It’s one thing to damn with faint praise. It’s another tokill with enthusiastc praise. And that seemed to be Barack Obama’s partial goalin his speech in Des Moinestonight.
At times, Obama sounded like a Clinton surrogate. He called her "one of themost formidable candidates to ever run for this office." He complimented "hercourage, her commitment and her perseverance." He even borrowed a line straightout of Clinton’stalking points: " In her thirty-fiveyears of public service , Senator Hillary Rodham Clinton has never given upon her fight for the American people," he said. [E.A.] I half expected him to say Clinton is "ready to lead on Day One."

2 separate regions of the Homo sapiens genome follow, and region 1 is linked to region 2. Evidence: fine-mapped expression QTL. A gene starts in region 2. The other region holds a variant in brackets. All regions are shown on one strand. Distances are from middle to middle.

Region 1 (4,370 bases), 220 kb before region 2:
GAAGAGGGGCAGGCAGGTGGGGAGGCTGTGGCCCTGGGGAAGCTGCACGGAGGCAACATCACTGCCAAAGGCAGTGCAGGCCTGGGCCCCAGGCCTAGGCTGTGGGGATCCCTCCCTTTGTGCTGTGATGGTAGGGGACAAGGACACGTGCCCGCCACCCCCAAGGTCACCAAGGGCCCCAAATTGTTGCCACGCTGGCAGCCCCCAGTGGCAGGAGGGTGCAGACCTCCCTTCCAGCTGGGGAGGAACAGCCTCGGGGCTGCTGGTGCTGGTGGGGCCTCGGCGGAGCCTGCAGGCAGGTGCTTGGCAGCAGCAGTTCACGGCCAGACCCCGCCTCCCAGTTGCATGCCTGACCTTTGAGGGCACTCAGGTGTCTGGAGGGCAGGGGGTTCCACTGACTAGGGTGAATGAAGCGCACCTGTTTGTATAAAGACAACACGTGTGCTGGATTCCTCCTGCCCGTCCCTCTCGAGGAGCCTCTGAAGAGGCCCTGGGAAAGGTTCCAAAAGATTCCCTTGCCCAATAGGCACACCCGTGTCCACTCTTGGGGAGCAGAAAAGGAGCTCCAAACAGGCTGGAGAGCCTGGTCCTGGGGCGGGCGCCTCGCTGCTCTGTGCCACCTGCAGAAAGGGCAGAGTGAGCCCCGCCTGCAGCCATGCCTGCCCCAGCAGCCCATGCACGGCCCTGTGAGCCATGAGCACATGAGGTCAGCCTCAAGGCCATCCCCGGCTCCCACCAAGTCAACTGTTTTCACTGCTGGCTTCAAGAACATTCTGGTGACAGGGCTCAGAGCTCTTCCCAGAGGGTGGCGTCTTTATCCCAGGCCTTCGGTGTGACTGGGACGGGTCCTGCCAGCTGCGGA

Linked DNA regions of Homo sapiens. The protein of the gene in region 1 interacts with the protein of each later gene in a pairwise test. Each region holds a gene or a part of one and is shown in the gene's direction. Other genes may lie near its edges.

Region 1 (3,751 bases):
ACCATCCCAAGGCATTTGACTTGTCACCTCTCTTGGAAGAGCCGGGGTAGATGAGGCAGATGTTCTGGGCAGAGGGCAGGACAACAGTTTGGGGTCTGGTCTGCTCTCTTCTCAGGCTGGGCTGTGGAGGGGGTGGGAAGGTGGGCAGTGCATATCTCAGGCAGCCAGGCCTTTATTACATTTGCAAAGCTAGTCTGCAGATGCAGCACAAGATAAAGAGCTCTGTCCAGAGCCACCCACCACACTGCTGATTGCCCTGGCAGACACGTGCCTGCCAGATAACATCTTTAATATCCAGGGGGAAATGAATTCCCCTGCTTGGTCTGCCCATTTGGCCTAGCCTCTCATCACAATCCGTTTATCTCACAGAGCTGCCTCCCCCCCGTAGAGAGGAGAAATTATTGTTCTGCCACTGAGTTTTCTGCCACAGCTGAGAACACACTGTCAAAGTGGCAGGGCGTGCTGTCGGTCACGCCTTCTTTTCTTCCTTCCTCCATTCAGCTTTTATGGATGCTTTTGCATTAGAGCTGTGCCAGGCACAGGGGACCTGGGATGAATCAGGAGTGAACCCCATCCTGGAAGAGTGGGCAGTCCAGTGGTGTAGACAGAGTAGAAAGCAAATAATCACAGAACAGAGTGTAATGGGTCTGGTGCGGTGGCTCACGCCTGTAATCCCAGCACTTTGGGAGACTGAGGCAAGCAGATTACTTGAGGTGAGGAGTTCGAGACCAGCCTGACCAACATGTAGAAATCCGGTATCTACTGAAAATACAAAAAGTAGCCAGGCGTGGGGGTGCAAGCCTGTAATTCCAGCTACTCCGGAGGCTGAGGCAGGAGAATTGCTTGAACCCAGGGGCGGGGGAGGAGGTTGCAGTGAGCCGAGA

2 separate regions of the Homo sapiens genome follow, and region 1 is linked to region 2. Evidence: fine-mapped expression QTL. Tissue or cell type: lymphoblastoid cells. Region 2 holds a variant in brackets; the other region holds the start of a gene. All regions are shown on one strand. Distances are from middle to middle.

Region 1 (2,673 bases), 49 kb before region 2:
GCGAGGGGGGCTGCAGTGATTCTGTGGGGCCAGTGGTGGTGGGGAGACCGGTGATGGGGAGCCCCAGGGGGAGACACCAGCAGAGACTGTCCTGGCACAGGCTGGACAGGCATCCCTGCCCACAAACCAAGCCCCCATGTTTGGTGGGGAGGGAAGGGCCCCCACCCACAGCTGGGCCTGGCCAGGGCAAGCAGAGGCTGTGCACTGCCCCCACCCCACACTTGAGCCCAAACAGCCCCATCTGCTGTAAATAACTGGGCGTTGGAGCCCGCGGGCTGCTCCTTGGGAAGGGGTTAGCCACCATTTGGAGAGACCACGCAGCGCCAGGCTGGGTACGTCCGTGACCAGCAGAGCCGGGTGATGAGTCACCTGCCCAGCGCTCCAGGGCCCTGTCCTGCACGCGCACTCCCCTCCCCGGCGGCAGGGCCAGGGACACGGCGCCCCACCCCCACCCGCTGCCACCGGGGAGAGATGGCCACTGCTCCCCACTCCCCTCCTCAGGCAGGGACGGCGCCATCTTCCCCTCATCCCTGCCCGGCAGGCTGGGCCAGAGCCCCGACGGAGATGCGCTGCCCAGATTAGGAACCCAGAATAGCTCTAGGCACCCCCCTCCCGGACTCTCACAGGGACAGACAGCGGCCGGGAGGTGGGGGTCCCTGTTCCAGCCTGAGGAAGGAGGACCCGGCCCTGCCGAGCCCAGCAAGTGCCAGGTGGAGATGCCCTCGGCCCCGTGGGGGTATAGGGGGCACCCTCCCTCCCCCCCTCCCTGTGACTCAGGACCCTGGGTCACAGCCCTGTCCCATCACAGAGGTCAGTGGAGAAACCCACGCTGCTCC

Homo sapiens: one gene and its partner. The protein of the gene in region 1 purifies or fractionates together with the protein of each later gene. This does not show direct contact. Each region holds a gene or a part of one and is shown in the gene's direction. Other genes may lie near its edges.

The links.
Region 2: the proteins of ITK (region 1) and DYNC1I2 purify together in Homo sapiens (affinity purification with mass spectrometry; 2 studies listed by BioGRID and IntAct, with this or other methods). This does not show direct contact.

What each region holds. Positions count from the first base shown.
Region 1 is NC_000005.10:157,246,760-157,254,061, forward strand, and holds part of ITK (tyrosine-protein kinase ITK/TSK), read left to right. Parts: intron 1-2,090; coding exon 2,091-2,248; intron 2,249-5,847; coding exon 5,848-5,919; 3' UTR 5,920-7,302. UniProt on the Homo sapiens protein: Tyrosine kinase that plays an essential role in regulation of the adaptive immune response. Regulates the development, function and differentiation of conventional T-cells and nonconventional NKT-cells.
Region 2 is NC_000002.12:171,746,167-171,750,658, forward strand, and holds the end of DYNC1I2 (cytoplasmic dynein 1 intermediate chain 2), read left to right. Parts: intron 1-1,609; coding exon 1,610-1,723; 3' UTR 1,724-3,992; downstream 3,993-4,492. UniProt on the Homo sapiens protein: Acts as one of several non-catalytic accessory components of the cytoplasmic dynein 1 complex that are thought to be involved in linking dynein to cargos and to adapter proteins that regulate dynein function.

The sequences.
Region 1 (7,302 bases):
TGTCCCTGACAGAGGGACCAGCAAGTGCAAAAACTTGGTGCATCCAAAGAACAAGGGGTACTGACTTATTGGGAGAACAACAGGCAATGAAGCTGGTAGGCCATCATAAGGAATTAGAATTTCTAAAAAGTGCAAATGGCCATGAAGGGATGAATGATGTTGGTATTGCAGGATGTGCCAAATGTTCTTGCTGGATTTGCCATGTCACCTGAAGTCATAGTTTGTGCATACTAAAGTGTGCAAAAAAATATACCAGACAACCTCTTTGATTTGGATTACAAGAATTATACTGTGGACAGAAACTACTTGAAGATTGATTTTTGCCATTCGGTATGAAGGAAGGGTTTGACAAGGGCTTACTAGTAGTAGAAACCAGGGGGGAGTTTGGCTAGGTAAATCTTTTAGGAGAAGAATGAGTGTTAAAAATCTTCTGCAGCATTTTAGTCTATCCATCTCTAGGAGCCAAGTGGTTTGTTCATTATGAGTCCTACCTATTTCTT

It’s no surprise that Obama has softened on Clinton. The reverse is true, too. Clintoninsisted tonight that Democrats will unite behind the nominee—she practicallyordered them to, which may be necessary given that nearly half of Kentucy Demssaid they would not support Obama in a general election against John McCain.
But as Obama complements her, he’s paving the way for herexit. It’s like the euphoria they say comes over you just before death. "Nomatter how this primary ends," Obama said, "Senator Clinton has shattered mythsand broken barriers and changed the America in which my daughters andyours will come of age."
This will no doubt get the "dream ticket" fans cluckingagain. Look, they’re healing! Butreally, it shows just how easy it is to be generous when you’ve won.